Website design has become more flexible and innovative over the years. Greater flexibility can improve the over-all user experience, but it can also lead to user frustration. Web designers want to have a top quality product. As with all design elements, a top quality website should have both form and function.
- Unintuitive Innovations
It can be easy for a designer to focus energy on the form of a design element only to sacrifice its utility. This often results from ignoring the reasoning behind standard design elements. These elements are standard because they allow the user to intuitively interact with every element of the webpage.
When innovations do not match any of the standard elements, the user becomes confused. Confusion leads to frustration, which may cause the user to leave the webpage entirely.
While this may imply that innovation is never a good idea, it isn’t so. Innovation, when applied properly, can be a tremendously important tool. However, innovation should always take the standard rules into account. Otherwise, the designer may violate rules that they were unaware of. These standard rules are what allows users to interact with a feature intuitively. Violations of these rules make the overall design less intuitive. A designer can minimize the impact of new elements by keeping enough of the old elements to contextualize the experience.
Web designers should keep the user’s experience in mind when designing new features. Although a feature may seem intuitive to the designer, remember that a designer has access to more context than the users. Make certain to test all features to keep your design innovations intuitive.
- Sizing Problems
The elements of your webpage need to be sized according to their function. In particular, the font needs to be sized so that individuals of all ages can read your webpage.
Many webpages will set a standard font size that is too small for people over 40 to read easily. These individuals will struggle to read your content. Another problem of setting a standard font is that it can disable the user’s ability to resize the font using their browser. If the designer doesn’t account for that and sets different standard options, a website can become inaccessible.
No matter what other options you give on your webpages, allow people to resize their font. Whether you take advantage of the browser’s utility or give options for increasing the standard size, keep usage intuitive. Options are best labeled as ‘smaller,’ ‘standard,’ and ‘larger.’ This ensures your options’ clarity.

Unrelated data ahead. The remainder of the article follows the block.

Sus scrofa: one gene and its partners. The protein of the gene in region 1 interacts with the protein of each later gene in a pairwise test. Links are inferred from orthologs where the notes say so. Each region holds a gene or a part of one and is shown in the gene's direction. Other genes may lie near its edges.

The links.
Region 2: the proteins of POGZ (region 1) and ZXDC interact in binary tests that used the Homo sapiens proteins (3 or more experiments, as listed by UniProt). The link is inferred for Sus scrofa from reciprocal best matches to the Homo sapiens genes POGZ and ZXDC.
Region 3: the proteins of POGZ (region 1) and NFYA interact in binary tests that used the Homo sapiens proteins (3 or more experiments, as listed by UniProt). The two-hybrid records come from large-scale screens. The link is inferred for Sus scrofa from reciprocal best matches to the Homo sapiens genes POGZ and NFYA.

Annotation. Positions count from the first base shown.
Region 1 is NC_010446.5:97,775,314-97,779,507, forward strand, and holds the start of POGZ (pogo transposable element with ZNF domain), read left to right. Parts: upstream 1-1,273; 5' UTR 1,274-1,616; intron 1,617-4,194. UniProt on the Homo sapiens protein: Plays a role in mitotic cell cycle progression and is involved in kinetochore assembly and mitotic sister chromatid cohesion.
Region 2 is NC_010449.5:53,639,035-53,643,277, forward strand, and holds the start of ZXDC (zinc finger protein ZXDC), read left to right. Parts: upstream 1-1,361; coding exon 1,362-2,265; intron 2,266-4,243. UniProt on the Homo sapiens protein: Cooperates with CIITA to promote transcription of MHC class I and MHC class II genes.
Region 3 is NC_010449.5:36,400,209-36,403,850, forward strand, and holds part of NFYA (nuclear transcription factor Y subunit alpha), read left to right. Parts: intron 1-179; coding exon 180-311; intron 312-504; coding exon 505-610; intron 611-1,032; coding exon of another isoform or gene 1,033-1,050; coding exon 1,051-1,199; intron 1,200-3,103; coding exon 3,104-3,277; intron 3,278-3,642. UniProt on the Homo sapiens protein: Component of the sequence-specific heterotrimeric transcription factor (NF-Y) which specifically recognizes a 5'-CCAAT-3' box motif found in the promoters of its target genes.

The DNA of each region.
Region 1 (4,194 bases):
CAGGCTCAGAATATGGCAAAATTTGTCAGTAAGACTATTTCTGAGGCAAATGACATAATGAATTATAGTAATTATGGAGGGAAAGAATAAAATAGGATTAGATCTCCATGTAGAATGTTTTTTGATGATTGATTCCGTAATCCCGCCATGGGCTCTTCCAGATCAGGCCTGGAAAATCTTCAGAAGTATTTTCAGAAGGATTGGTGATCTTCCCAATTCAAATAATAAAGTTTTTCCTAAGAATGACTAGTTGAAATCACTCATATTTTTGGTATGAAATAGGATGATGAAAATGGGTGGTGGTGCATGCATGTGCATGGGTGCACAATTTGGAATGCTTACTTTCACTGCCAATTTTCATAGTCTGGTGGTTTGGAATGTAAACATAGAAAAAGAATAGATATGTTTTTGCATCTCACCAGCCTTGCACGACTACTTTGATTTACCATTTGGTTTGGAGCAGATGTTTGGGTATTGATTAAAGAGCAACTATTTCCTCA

- Confusing Navigation
The most important aspect of any webpage is navigation. Unintuitive navigation can ruin a user’s experience faster than any other problem. Although the standard labels may seem uninteresting, they allow for easy navigation between elements. Unclear navigation will ruin a page faster than any other element
Choose the right number of primary categories on your menus. Between the labels and the menu options, it should be clear where users need to go next. Sometimes you may need as many as seven options, other times as few as three. Using the minimum number of labels for clarity and efficiency will help people navigate your website easier.
Keep your search page efficient and intuitive as well. Your results should be in order of frequency, rather than the number of times the search term appears on the page or in the document. Ordering options in terms of frequency means you have a greater chance of giving your user what they needed immediately.
Search engines should take common misspellings into account. Part of the intuitive process is allowing your user to find what they need, even if they can’t articulate it expertly. If you account for common misspellings and missing hyphens or pluralization, your page will be far more intuitive for the average user.
Limit the number of pop-ups and do not open new browser windows without some way of indicating that the window has opened. Users may feel like their experience has been hijacked and leave the website. If they don’t notice the new window, it may also confuse them to not be able to use the browser’s back buttons.
- Irrelevant Content
While every page may have different definitions of what irrelevant content is, there are common violators of this principle. Every page should have a single overarching theme and minimize any content that is not relevant. Sometimes, you might need to have information that seems irrelevant, but it should be clearly marked as not being content.
Frequently asked questions pages are frequent violators of this principle. Many people go to a FAQ and wonder who would even think to ask most of the questions. A website that doesn’t get many questions per day may find that not having a FAQ page a useful solution.
Another frequent form of irrelevant content is advertising. The owner may be paid for advertising, but most users find it amusing at best and annoying at worst. Pop-up advertising is the worst offender. Most viewers dislike any form of pop-ups because of these advertisements.
When designing a webpage, advertising should be either to the right or the bottom. Do not mix ads with text, as users may think the advertisement is content and select it. This leads to users leaving your site, and these users may not return.
Forms need to be both attractive and meaningful. A user should not have to fill out a new form every few pages. Forms should also have clear markers of what information is necessary and what is additional information.
In all cases the ease of experience is more important than the form the design takes. If a feature makes a webpage easier to interact with, it is a good design. If not then leave it behind.